Limitless: how one veteran overcame injury, trauma and addiction

Physical injuries, drinking, weight gain and PTSD were just a few of John Rego’s struggles after his military service. It took years before he found Wounded Warrior Project, which helped him unlock strength and healing through physical wellness.

Video Transcript

JOHN REGO: Being an Army Ranger is a very fast-paced lifestyle. I remember the building coming down on me and thinking to myself, well, this is it. It wasn't until I found Wounded Warrior Project that I truly started the healing process.


I joined the Army Rangers because they were the best, and I wanted to work with the best. I was clearing a weapons cache in Haditha, Iraq, when the building collapsed on me, burying me alive. The members of my unit pulled me out, brought me back to life two times until they were able to take me to a medical facility nearby. I spent six months in the hospital and then a year of recovery.

When I was separated from the military, it was the first time that I was face-to-face with my thoughts. And for me, the easiest way to deal with that was to turn to alcohol. I gained a substantial amount of weight. I figured that I had this broken body that couldn't work. I just felt like I was useless because I only had this one thing that I was supposed to do, and then that one thing was taken away from me.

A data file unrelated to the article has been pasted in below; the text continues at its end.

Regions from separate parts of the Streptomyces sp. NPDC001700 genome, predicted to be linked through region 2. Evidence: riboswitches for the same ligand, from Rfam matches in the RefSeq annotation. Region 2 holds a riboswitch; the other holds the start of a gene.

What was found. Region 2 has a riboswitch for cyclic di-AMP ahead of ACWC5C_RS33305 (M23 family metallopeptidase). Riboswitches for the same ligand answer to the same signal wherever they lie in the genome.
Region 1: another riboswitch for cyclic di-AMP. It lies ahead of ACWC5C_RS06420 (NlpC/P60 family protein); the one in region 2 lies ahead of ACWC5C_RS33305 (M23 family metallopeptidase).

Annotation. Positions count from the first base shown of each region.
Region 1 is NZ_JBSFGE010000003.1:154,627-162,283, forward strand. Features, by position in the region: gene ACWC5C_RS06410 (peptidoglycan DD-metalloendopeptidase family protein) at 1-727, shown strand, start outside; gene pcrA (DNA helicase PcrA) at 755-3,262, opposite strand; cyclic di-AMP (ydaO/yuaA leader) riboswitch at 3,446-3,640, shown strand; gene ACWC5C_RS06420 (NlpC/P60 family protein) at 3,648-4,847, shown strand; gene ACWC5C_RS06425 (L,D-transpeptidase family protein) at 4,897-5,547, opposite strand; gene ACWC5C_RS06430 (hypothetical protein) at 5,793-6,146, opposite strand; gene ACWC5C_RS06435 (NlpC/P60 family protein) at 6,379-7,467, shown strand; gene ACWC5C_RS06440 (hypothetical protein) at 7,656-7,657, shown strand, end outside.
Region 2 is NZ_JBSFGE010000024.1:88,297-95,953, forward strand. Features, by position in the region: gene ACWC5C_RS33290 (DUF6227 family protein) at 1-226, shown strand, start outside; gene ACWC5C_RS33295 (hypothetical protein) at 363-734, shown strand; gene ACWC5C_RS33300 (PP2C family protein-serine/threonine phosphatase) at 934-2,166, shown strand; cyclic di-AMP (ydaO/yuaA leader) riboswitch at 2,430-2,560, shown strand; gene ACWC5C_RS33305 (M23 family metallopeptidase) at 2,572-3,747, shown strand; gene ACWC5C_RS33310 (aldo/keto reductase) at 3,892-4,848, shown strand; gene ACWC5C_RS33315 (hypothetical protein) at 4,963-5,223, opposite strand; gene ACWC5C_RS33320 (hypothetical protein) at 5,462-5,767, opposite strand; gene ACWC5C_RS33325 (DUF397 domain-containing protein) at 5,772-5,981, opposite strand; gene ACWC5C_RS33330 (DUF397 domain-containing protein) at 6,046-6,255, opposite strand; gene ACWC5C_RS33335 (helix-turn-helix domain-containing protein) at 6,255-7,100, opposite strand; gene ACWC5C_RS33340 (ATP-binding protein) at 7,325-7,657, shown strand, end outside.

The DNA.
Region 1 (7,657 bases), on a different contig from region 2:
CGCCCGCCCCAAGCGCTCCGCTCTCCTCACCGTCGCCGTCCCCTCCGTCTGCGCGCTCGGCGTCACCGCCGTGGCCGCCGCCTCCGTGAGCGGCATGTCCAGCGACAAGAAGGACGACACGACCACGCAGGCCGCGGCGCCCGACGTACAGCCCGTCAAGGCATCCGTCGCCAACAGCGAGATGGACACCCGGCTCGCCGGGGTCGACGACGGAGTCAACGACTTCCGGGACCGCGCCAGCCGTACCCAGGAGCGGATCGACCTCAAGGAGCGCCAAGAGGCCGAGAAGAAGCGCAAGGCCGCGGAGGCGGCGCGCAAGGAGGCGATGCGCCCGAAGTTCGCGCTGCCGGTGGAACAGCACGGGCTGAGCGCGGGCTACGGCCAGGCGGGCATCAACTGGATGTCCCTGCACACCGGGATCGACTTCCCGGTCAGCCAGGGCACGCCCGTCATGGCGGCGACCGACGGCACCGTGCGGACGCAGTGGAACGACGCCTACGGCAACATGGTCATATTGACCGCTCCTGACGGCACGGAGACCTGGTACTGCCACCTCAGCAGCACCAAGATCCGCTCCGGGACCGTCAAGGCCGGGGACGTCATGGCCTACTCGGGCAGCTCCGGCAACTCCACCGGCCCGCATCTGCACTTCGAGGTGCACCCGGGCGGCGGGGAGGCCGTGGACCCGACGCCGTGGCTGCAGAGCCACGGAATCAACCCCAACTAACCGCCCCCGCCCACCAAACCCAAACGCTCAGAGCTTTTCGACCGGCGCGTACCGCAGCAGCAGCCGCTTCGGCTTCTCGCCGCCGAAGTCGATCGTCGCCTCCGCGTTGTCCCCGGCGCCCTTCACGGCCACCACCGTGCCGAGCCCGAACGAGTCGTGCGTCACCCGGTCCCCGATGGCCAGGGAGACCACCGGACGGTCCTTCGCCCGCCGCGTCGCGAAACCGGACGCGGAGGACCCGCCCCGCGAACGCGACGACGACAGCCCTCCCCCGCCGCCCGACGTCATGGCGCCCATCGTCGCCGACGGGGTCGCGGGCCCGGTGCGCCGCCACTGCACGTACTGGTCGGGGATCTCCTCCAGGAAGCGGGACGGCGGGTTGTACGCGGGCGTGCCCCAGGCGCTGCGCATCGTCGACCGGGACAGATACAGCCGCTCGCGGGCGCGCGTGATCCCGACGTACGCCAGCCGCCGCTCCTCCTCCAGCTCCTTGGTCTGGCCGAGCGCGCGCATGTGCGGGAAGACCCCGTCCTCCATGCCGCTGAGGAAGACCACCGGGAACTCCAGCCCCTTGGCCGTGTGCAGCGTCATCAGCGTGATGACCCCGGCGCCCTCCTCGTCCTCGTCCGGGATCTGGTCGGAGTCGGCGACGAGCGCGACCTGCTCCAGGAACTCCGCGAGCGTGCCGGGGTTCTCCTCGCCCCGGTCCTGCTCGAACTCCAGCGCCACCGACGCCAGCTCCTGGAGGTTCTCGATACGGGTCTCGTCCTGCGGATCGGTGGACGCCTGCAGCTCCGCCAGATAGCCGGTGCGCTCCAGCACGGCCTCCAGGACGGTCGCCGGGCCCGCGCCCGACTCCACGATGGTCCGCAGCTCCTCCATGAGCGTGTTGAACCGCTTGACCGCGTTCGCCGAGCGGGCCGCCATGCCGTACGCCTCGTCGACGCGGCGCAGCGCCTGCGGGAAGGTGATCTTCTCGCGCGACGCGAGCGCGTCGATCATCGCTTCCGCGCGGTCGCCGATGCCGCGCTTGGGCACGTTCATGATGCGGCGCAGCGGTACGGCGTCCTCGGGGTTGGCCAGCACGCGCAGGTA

And then one day, I got a call out of the blue from Wounded Warrior Project. And they asked me to come to a workout. I showed up, and there were people there who had been hurt way worse than I had.

And I thought to myself, man, you have been making excuses for yourself for so long. So it was really inspiring for me. And I decided that I was going to get better, both physically and mentally. And that started my journey.

I worked up to a 5K. And a 5K turned into a 10K, then a half-marathon, then a marathon. Wounded Warrior Project did a phenomenal job of reminding me that my injuries weren't limiting me, but my mindset was. And it really helped me with the healing process of post-traumatic stress.

Where I live, it inspires my day-to-day life and everything that I do. I have three young kids that are definitely outdoors children. They go clamming, spend time on the water, look at bald eagles, wild ponies on the island, and just enjoying every bit of it.


Today, with Wounded Warrior Project, I'm a warrior leader, where I create events and opportunities for other veterans locally. We've done everything from kayaking and paddleboarding to fishing adventures. And those bonds have turned into lifelong friendships that I really cherish.

Doesn't get much better than that.


JOHN REGO: Thank you. That was fun.

The most important thing is being with each other. That camaraderie is really what truly makes an impact and helps us with our healing. The support that I had from Wounded Warrior Project made me realize that my injuries aren't going to define who I am. Only I can define who I am and who I'm going to be. And because of that, I can do anything that I want.